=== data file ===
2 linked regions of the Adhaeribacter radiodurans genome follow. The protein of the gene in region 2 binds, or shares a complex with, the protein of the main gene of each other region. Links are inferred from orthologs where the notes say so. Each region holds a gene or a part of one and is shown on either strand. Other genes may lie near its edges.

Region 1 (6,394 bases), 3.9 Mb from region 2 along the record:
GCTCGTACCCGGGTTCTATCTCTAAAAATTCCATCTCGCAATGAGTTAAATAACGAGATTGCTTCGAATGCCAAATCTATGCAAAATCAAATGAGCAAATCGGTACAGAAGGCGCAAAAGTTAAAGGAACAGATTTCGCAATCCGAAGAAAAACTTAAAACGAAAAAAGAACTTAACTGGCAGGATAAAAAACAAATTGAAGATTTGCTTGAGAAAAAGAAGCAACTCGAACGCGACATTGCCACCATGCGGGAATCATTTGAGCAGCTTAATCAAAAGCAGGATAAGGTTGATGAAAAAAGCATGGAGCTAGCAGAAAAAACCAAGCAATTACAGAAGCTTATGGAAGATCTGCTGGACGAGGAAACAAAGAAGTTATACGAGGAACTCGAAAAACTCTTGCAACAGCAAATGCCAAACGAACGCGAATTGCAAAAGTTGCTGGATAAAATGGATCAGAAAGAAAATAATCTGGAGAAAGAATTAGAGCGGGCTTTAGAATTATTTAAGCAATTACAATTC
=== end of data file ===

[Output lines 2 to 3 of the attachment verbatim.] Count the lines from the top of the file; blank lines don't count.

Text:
Region 1 (6,394 bases), 3.9 Mb from region 2 along the record:
GCTCGTACCCGGGTTCTATCTCTAAAAATTCCATCTCGCAATGAGTTAAATAACGAGATTGCTTCGAATGCCAAATCTATGCAAAATCAAATGAGCAAATCGGTACAGAAGGCGCAAAAGTTAAAGGAACAGATTTCGCAATCCGAAGAAAAACTTAAAACGAAAAAAGAACTTAACTGGCAGGATAAAAAACAAATTGAAGATTTGCTTGAGAAAAAGAAGCAACTCGAACGCGACATTGCCACCATGCGGGAATCATTTGAGCAGCTTAATCAAAAGCAGGATAAGGTTGATGAAAAAAGCATGGAGCTAGCAGAAAAAACCAAGCAATTACAGAAGCTTATGGAAGATCTGCTGGACGAGGAAACAAAGAAGTTATACGAGGAACTCGAAAAACTCTTGCAACAGCAAATGCCAAACGAACGCGAATTGCAAAAGTTGCTGGATAAAATGGATCAGAAAGAAAATAATCTGGAGAAAGAATTAGAGCGGGCTTTAGAATTATTTAAGCAATTACAATTC